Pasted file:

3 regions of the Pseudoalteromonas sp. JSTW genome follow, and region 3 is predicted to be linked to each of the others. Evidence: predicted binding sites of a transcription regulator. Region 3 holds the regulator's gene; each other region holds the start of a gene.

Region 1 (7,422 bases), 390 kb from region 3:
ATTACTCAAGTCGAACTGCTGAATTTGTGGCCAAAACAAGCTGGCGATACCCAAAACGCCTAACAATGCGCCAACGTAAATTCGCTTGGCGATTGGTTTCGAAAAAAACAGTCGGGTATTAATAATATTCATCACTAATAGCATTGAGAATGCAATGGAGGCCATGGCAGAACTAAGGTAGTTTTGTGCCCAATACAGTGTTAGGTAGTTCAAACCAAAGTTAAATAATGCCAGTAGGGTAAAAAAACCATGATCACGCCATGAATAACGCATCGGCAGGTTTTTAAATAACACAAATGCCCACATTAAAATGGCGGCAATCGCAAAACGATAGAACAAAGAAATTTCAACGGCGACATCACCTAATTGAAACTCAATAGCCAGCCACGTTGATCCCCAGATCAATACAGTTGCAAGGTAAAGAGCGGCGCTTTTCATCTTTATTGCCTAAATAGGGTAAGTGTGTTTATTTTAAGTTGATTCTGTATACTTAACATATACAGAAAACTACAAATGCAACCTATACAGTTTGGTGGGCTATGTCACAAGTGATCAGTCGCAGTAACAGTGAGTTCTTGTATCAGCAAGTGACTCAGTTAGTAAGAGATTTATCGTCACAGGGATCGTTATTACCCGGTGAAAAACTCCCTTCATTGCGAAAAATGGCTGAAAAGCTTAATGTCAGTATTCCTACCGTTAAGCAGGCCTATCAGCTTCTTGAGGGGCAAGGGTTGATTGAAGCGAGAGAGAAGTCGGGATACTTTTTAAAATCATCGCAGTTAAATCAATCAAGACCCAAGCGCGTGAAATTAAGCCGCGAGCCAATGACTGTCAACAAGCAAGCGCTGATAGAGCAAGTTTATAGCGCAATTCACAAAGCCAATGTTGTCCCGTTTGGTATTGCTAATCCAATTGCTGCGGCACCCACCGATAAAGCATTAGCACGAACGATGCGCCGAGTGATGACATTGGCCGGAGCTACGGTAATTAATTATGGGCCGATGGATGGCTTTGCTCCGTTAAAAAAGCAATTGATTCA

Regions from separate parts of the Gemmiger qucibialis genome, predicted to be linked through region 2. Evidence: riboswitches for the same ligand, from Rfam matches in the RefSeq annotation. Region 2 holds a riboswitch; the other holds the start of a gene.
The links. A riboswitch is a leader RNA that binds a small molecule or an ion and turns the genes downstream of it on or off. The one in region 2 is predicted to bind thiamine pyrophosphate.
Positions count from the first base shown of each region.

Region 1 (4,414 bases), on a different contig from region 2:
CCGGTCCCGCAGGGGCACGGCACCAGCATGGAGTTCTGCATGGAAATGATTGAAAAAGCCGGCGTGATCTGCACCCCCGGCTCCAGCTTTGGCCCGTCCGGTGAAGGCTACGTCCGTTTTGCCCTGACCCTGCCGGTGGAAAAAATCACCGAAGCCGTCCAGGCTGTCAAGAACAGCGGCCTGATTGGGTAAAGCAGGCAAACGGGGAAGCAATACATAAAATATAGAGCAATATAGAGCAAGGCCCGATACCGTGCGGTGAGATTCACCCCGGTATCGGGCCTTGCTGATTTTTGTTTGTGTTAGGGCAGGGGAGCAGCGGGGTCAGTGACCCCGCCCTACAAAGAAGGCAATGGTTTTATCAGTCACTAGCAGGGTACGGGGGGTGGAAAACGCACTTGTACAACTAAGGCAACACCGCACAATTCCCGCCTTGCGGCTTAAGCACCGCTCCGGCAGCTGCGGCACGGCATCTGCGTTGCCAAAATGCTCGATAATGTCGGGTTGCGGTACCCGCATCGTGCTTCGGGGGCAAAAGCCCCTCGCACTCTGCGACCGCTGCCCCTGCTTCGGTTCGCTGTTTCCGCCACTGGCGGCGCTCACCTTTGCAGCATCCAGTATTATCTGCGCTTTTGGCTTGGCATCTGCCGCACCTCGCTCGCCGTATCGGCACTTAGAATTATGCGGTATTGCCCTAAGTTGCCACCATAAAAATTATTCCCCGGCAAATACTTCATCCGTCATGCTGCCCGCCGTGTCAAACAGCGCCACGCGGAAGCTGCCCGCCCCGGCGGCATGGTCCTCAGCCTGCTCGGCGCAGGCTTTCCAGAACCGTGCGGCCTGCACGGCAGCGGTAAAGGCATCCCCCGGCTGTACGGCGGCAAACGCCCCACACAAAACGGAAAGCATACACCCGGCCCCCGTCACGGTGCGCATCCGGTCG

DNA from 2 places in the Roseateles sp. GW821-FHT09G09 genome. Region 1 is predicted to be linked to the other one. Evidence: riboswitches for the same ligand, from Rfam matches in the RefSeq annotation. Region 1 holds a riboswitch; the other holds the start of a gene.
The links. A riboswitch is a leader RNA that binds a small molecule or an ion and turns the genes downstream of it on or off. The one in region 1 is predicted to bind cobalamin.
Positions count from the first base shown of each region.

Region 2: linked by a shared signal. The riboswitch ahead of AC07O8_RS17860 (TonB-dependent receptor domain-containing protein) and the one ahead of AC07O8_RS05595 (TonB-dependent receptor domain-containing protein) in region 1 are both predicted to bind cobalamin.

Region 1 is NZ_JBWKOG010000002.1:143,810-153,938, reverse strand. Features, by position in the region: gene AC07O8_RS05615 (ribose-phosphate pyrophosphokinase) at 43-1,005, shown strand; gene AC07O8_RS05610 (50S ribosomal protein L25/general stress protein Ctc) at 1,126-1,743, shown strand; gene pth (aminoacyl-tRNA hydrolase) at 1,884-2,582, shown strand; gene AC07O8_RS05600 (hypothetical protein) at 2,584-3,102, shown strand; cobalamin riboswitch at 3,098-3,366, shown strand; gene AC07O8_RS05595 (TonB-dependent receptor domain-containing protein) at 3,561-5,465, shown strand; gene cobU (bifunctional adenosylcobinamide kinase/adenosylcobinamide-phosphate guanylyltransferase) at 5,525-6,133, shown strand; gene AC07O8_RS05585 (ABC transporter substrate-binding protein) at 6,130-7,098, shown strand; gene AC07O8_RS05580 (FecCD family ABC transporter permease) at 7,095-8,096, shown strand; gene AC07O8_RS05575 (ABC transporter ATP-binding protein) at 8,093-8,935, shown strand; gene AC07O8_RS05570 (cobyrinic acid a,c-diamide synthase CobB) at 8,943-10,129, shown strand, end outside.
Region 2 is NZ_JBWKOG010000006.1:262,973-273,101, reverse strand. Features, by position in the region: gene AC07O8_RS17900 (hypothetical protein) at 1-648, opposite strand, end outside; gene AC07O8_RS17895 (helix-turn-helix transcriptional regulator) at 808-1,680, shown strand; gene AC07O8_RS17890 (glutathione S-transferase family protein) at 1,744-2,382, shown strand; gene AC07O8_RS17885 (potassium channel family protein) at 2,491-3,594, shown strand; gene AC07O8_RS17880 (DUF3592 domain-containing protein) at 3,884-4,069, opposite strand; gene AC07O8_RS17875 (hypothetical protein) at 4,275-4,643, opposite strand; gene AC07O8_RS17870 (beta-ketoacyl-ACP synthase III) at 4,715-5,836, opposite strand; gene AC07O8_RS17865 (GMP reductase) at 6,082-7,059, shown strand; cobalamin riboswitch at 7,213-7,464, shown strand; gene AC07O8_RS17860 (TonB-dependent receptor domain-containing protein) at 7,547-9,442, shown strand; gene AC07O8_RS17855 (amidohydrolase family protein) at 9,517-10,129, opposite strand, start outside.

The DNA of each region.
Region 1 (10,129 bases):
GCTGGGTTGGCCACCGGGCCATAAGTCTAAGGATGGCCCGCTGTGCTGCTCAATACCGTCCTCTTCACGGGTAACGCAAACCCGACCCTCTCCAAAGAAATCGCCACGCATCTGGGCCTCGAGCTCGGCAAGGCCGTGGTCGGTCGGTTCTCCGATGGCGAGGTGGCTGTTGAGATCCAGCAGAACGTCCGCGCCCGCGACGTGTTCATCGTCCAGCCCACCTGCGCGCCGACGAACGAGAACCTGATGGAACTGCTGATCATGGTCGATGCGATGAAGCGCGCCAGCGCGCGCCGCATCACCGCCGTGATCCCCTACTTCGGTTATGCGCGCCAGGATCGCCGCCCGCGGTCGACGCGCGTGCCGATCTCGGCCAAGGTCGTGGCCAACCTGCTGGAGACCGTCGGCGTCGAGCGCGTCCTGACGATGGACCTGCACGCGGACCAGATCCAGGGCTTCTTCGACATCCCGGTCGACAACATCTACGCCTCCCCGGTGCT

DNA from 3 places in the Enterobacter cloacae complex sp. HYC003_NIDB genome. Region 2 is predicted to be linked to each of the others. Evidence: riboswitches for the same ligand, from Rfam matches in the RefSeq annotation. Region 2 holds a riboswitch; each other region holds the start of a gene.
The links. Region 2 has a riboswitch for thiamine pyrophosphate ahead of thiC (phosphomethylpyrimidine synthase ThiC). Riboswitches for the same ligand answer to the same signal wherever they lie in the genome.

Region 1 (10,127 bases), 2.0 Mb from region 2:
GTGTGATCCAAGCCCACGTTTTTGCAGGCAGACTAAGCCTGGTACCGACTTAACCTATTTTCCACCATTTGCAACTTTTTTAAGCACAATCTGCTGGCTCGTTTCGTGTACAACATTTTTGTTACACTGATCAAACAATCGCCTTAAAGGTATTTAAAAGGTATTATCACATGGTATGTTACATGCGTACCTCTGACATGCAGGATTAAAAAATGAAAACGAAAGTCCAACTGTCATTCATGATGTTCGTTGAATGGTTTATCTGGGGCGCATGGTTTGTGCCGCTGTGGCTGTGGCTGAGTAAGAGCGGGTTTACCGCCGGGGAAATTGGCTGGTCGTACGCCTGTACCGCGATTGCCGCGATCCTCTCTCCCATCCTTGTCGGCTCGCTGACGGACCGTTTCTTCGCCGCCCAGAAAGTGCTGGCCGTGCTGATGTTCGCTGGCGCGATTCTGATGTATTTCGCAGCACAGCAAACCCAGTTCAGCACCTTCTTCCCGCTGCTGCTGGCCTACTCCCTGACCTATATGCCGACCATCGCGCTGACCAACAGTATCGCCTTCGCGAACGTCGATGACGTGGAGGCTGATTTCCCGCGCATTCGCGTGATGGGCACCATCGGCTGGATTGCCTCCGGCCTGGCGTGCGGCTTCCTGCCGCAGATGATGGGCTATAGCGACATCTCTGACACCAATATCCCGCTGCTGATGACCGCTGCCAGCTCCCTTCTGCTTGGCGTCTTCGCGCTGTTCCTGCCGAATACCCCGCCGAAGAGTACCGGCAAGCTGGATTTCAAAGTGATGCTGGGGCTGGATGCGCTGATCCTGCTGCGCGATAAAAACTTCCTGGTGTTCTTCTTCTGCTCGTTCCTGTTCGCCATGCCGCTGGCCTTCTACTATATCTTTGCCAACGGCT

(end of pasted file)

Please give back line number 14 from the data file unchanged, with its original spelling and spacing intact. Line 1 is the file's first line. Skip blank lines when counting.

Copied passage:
Region 2 is NZ_JBWKOG010000006.1:262,973-273,101, reverse strand. Features, by position in the region: gene AC07O8_RS17900 (hypothetical protein) at 1-648, opposite strand, end outside; gene AC07O8_RS17895 (helix-turn-helix transcriptional regulator) at 808-1,680, shown strand; gene AC07O8_RS17890 (glutathione S-transferase family protein) at 1,744-2,382, shown strand; gene AC07O8_RS17885 (potassium channel family protein) at 2,491-3,594, shown strand; gene AC07O8_RS17880 (DUF3592 domain-containing protein) at 3,884-4,069, opposite strand; gene AC07O8_RS17875 (hypothetical protein) at 4,275-4,643, opposite strand; gene AC07O8_RS17870 (beta-ketoacyl-ACP synthase III) at 4,715-5,836, opposite strand; gene AC07O8_RS17865 (GMP reductase) at 6,082-7,059, shown strand; cobalamin riboswitch at 7,213-7,464, shown strand; gene AC07O8_RS17860 (TonB-dependent receptor domain-containing protein) at 7,547-9,442, shown strand; gene AC07O8_RS17855 (amidohydrolase family protein) at 9,517-10,129, opposite strand, start outside.